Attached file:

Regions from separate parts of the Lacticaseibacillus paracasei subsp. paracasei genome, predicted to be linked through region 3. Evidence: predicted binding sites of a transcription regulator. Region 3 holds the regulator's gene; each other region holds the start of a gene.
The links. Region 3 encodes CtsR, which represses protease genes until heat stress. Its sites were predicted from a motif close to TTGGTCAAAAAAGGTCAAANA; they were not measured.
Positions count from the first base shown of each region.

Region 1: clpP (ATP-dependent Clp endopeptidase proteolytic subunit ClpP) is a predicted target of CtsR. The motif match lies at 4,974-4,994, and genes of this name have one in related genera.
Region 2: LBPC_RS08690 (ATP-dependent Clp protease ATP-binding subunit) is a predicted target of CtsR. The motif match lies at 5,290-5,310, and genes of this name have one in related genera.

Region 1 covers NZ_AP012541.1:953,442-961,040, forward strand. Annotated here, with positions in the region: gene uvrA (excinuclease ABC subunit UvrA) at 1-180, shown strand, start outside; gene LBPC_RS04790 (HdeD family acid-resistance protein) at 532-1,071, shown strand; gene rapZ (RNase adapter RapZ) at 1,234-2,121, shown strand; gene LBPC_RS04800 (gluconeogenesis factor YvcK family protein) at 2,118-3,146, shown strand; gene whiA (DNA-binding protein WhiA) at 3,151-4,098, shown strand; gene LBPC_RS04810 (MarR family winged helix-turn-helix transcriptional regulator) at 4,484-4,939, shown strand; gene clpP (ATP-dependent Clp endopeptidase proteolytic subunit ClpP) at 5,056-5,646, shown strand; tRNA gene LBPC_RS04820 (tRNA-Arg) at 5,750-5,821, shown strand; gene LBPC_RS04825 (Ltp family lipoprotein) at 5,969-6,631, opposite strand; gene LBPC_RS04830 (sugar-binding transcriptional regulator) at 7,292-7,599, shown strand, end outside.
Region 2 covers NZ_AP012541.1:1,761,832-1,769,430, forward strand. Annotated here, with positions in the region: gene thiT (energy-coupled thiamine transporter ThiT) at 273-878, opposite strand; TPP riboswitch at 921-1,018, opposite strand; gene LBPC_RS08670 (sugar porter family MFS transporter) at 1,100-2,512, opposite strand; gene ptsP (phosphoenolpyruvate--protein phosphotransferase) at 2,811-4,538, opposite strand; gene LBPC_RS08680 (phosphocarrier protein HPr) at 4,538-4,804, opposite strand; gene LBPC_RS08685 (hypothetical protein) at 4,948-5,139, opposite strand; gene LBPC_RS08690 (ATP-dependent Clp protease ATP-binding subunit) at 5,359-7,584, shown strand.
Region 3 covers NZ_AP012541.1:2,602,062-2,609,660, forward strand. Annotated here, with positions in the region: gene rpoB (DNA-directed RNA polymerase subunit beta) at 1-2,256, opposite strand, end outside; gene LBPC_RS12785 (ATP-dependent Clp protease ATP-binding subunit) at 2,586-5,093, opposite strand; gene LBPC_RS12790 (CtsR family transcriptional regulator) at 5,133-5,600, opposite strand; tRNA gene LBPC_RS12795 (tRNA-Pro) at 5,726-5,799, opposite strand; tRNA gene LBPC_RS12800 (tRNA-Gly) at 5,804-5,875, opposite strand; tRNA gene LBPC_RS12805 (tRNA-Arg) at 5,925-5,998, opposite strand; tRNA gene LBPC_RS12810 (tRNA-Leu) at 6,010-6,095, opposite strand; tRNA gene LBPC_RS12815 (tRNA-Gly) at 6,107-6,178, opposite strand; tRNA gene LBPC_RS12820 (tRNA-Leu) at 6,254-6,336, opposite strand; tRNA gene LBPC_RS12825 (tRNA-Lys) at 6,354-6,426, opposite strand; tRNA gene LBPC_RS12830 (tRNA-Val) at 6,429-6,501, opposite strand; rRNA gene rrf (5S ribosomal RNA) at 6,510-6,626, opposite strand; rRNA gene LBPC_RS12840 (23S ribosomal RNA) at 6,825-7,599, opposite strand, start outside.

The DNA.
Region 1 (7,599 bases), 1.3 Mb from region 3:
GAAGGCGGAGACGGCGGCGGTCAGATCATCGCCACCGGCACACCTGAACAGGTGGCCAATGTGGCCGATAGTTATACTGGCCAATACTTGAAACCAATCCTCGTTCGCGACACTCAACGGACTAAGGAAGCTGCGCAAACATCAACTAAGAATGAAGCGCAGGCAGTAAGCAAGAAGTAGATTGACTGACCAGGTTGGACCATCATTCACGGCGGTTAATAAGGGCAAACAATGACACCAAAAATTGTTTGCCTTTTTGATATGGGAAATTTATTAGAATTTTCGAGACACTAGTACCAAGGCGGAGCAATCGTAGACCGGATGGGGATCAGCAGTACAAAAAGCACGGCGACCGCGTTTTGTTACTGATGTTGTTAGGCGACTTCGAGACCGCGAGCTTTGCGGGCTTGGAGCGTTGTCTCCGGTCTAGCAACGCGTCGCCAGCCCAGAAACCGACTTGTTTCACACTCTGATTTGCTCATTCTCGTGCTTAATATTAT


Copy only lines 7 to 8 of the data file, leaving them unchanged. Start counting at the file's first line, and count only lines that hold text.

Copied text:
Region 2 covers NZ_AP012541.1:1,761,832-1,769,430, forward strand. Annotated here, with positions in the region: gene thiT (energy-coupled thiamine transporter ThiT) at 273-878, opposite strand; TPP riboswitch at 921-1,018, opposite strand; gene LBPC_RS08670 (sugar porter family MFS transporter) at 1,100-2,512, opposite strand; gene ptsP (phosphoenolpyruvate--protein phosphotransferase) at 2,811-4,538, opposite strand; gene LBPC_RS08680 (phosphocarrier protein HPr) at 4,538-4,804, opposite strand; gene LBPC_RS08685 (hypothetical protein) at 4,948-5,139, opposite strand; gene LBPC_RS08690 (ATP-dependent Clp protease ATP-binding subunit) at 5,359-7,584, shown strand.
Region 3 covers NZ_AP012541.1:2,602,062-2,609,660, forward strand. Annotated here, with positions in the region: gene rpoB (DNA-directed RNA polymerase subunit beta) at 1-2,256, opposite strand, end outside; gene LBPC_RS12785 (ATP-dependent Clp protease ATP-binding subunit) at 2,586-5,093, opposite strand; gene LBPC_RS12790 (CtsR family transcriptional regulator) at 5,133-5,600, opposite strand; tRNA gene LBPC_RS12795 (tRNA-Pro) at 5,726-5,799, opposite strand; tRNA gene LBPC_RS12800 (tRNA-Gly) at 5,804-5,875, opposite strand; tRNA gene LBPC_RS12805 (tRNA-Arg) at 5,925-5,998, opposite strand; tRNA gene LBPC_RS12810 (tRNA-Leu) at 6,010-6,095, opposite strand; tRNA gene LBPC_RS12815 (tRNA-Gly) at 6,107-6,178, opposite strand; tRNA gene LBPC_RS12820 (tRNA-Leu) at 6,254-6,336, opposite strand; tRNA gene LBPC_RS12825 (tRNA-Lys) at 6,354-6,426, opposite strand; tRNA gene LBPC_RS12830 (tRNA-Val) at 6,429-6,501, opposite strand; rRNA gene rrf (5S ribosomal RNA) at 6,510-6,626, opposite strand; rRNA gene LBPC_RS12840 (23S ribosomal RNA) at 6,825-7,599, opposite strand, start outside.